Learning data in action: 4 schools getting it right

Learning data can open up a world of possibilities for educators. Take a look at the success stories below to see how four schools are using data to promote student growth and improve test scores.

One school’s road to reading mastery

Today, Cleveland School of the Arts is a certified Reading Master School. It’s been recognized as an Ohio School of Promise for nearly a decade and consistently scores in the 90th percentile for reading on the Ohio proficiency test. It wasn’t that long ago, however, that the school’s reading score was just 19%.

To ensure students received the proper level of reading instruction, Cleveland School of the Arts began using Renaissance Accelerated Reader®. One year later, the school’s reading scores had doubled. By year three, the school began scoring in the 90s consistently.

“It’s been a journey, but Accelerated Reader has been the critical piece in our success,” said former Principal Dr. Barbara Walton. “Accelerated Reader not only taught our students how to read and made the difference in our scores, but also engaged parents and brought us together as a faculty. Accelerated Reader has played a huge part in everything we’ve done, and we have a culture of readers to show for it.”

Read the full story: Ohio arts school celebrates an encore performance in reading achievement.

Improving math scores with differentiated instruction

It’s no secret that personalized learning can help students achieve tremendous growth, but that’s often easier said than done—unless you’re Newport Heights Elementary School in California.

After starting the Renaissance Accelerated Math® program, teachers at Newport Heights were able to quickly discover who understood the material and who didn’t, allowing them to personalize instruction for each student.

“With Accelerated Math, you have a differentiated math program for every student—one so individualized that every strength and weakness is clearly defined and can be acted on immediately,” said John Daffron, who teaches second and third grade. “The amount of feedback and the daily interaction with each child make it impossible for anyone to fall through the cracks.”

The proof is in the results. In the 2009-10 school year, 100% of Daffron’s third grade class scored ‘Proficient’ or ‘Advanced’ in math on the California Standards Test. Out of his 22 students, 18 scored ‘Advanced’ while three earned perfect scores.

Read the full story: Differentiated math instruction key to large classroom gains.

Data makes all the difference

Five years ago, the staff at Dr. Levesque Elementary in Maine began searching for a way to improve their falling New England Common Assessment Program scores. After trying out paper-intensive, curriculum-based solutions, it was clear that something needed to change.

That’s when they started taking a closer look at the Renaissance Star® assessments they’d been using for the last ten years.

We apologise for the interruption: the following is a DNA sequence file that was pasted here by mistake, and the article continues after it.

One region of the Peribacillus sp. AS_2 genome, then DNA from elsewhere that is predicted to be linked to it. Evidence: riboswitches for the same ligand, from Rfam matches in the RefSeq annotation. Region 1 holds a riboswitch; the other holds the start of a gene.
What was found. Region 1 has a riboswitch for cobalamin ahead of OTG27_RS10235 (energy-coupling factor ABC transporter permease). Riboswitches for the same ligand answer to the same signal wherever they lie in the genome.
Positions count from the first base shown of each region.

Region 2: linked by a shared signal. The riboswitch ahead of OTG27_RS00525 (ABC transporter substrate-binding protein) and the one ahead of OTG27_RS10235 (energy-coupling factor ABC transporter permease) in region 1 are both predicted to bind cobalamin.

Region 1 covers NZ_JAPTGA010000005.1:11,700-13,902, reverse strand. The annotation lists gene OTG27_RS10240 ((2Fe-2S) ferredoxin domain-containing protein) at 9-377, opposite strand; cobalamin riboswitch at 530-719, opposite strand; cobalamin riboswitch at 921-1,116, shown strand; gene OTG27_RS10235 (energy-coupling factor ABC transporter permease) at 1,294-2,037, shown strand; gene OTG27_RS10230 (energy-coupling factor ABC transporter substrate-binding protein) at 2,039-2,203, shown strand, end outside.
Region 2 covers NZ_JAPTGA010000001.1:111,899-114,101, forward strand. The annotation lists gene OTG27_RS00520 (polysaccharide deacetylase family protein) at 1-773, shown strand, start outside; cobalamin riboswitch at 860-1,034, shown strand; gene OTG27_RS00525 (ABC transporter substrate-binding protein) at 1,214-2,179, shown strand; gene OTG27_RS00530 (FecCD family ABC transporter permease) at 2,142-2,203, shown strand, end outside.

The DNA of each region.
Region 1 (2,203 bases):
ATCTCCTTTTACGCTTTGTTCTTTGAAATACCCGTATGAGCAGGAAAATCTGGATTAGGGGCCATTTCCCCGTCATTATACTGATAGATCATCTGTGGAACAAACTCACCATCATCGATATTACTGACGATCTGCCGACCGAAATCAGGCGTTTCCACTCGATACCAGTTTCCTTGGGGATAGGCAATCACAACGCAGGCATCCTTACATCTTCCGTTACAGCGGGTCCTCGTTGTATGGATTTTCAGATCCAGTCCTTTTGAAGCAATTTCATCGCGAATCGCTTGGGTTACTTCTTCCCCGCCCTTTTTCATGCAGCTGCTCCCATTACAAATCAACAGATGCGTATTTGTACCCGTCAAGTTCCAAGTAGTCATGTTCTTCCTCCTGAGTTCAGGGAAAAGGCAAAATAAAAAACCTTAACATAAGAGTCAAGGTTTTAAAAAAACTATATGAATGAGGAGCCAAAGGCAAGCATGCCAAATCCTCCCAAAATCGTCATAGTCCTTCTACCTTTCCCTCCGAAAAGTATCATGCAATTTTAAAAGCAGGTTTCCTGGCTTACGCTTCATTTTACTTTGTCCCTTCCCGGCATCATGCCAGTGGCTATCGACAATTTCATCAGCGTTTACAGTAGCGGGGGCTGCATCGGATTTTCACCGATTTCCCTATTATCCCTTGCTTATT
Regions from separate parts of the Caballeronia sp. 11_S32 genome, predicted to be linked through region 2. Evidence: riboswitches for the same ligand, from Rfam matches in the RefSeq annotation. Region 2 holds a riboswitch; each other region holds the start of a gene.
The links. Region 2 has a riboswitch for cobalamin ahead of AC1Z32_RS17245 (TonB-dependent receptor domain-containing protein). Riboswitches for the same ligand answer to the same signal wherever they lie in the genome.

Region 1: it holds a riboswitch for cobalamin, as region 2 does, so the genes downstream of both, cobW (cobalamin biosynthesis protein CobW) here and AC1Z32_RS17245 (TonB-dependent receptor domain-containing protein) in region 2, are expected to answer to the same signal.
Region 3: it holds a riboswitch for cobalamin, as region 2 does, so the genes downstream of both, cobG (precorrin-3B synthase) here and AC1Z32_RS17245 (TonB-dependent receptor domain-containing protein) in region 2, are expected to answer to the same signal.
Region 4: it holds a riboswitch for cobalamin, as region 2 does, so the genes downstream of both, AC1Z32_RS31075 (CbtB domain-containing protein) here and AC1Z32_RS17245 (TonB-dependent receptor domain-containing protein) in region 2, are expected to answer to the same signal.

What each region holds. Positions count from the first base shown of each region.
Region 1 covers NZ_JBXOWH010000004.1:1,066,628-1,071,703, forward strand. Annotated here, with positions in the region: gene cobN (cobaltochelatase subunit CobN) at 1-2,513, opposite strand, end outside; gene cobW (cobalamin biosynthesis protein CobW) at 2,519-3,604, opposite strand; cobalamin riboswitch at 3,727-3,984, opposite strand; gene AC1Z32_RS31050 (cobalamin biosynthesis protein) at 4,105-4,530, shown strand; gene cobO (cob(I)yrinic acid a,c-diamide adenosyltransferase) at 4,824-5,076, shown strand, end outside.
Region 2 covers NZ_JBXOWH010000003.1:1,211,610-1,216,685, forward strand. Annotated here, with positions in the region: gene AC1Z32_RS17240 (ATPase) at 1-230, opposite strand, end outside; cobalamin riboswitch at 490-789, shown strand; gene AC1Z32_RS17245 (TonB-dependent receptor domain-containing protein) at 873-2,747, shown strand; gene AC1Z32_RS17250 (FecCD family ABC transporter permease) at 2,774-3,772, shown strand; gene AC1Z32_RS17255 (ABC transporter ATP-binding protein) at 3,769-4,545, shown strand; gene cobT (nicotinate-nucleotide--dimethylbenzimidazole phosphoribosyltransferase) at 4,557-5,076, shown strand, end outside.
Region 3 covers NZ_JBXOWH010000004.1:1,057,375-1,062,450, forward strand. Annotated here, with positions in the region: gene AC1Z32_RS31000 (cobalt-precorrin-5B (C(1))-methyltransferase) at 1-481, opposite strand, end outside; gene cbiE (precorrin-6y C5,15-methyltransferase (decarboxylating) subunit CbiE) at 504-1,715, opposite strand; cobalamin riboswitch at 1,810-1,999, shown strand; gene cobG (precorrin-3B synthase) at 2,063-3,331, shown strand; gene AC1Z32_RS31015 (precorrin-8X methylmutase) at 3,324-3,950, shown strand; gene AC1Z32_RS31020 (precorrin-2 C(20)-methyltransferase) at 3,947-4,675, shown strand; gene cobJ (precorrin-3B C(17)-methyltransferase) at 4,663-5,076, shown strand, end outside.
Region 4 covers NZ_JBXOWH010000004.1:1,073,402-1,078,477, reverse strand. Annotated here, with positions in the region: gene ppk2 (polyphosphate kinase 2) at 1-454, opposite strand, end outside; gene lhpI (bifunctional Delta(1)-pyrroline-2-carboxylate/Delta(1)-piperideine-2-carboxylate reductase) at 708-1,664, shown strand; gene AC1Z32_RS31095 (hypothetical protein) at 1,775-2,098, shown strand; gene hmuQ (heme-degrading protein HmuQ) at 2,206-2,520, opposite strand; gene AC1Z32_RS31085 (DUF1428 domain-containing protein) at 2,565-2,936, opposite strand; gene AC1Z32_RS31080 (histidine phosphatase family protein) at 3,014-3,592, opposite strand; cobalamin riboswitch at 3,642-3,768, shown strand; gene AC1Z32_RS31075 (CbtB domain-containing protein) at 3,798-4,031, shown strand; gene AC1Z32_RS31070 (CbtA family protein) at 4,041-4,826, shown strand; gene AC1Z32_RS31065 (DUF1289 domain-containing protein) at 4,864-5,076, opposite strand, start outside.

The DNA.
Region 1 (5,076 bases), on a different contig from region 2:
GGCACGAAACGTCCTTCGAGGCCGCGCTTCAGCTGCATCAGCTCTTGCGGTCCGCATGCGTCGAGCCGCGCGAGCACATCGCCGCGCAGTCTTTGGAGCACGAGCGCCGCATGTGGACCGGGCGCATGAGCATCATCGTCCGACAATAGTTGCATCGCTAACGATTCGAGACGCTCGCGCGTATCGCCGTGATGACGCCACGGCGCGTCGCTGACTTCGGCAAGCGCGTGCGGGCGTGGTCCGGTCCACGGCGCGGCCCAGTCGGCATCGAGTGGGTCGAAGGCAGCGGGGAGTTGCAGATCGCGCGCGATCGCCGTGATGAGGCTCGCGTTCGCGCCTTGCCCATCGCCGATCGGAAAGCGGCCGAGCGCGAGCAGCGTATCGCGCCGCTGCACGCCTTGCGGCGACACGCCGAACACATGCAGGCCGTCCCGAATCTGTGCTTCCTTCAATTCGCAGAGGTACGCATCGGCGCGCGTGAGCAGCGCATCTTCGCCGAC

“We weren’t using Star assessments the way they were intended until we started ongoing progress monitoring and tracking about two years ago,” said Principal Lisa Bernier. “We were guessing for years, but now Star data gives us a real grasp on how our kids are learning and how to differentiate their instruction. It also proves we’re moving in the right direction.”

Teachers at Dr. Levesque began using the assessment data to inform their classroom instruction and personalize the learning experience for each student, and it paid off. The school earned an ‘A’ rating from The Maine School Performance Grading System, up from a ‘C’ just two years prior.

Read the full story: Data moves a Maine school’s rating from “C” to “A”.

Meeting new standards with learning data

When Kentucky became the first state to adopt the Common Core State Standards (CCSS) in English/language arts and math in 2012, Paducah Concord Elementary School had their work cut out for them to master the new standards.

The school began using a variety of Renaissance learning data solutions, and has already begun reaping the benefits of data-driven education, recently ranking 19 out of 733 elementary schools on Kentucky state assessments and being counted among the top 3% of schools in Kentucky. It’s also been named a School of Distinction and a Distinguished School.

“Renaissance has definitely played a role in our accomplishments,” said Principal Ginger Stewart. “We have excellent students, master teachers, involved parents, and a supportive district team, but the Renaissance products work if you work them. Each year, we refine the fidelity with which we use them.”

Read the full story: Kentucky school meets challenging reading and math CCSS goals.

1 Comment

  1. Christian Harden says:

    Possible option to support enrichment, on level and below level in reading and mathematics.

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